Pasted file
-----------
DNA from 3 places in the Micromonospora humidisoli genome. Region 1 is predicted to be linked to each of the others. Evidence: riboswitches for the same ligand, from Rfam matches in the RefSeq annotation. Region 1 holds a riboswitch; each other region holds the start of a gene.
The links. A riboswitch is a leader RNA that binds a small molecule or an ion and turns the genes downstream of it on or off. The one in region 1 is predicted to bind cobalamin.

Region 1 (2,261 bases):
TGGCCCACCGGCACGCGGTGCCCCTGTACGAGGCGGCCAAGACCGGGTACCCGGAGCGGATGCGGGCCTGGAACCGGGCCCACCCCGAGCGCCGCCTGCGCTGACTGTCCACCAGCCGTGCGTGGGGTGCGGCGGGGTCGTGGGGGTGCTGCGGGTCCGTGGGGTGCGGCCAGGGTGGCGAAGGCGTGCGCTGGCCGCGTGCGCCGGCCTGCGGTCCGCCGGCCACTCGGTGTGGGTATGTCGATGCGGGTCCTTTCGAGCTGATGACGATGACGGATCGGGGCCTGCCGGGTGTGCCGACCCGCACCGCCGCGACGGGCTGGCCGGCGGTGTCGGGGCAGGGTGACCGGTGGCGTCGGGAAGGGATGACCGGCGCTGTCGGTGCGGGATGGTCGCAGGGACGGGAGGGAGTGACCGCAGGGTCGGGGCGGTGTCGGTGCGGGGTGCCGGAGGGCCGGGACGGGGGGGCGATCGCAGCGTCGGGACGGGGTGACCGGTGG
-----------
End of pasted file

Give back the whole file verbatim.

DNA from 3 places in the Micromonospora humidisoli genome. Region 1 is predicted to be linked to each of the others. Evidence: riboswitches for the same ligand, from Rfam matches in the RefSeq annotation. Region 1 holds a riboswitch; each other region holds the start of a gene.
The links. A riboswitch is a leader RNA that binds a small molecule or an ion and turns the genes downstream of it on or off. The one in region 1 is predicted to bind cobalamin.

Region 1 (2,261 bases):
TGGCCCACCGGCACGCGGTGCCCCTGTACGAGGCGGCCAAGACCGGGTACCCGGAGCGGATGCGGGCCTGGAACCGGGCCCACCCCGAGCGCCGCCTGCGCTGACTGTCCACCAGCCGTGCGTGGGGTGCGGCGGGGTCGTGGGGGTGCTGCGGGTCCGTGGGGTGCGGCCAGGGTGGCGAAGGCGTGCGCTGGCCGCGTGCGCCGGCCTGCGGTCCGCCGGCCACTCGGTGTGGGTATGTCGATGCGGGTCCTTTCGAGCTGATGACGATGACGGATCGGGGCCTGCCGGGTGTGCCGACCCGCACCGCCGCGACGGGCTGGCCGGCGGTGTCGGGGCAGGGTGACCGGTGGCGTCGGGAAGGGATGACCGGCGCTGTCGGTGCGGGATGGTCGCAGGGACGGGAGGGAGTGACCGCAGGGTCGGGGCGGTGTCGGTGCGGGGTGCCGGAGGGCCGGGACGGGGGGGCGATCGCAGCGTCGGGACGGGGTGACCGGTGG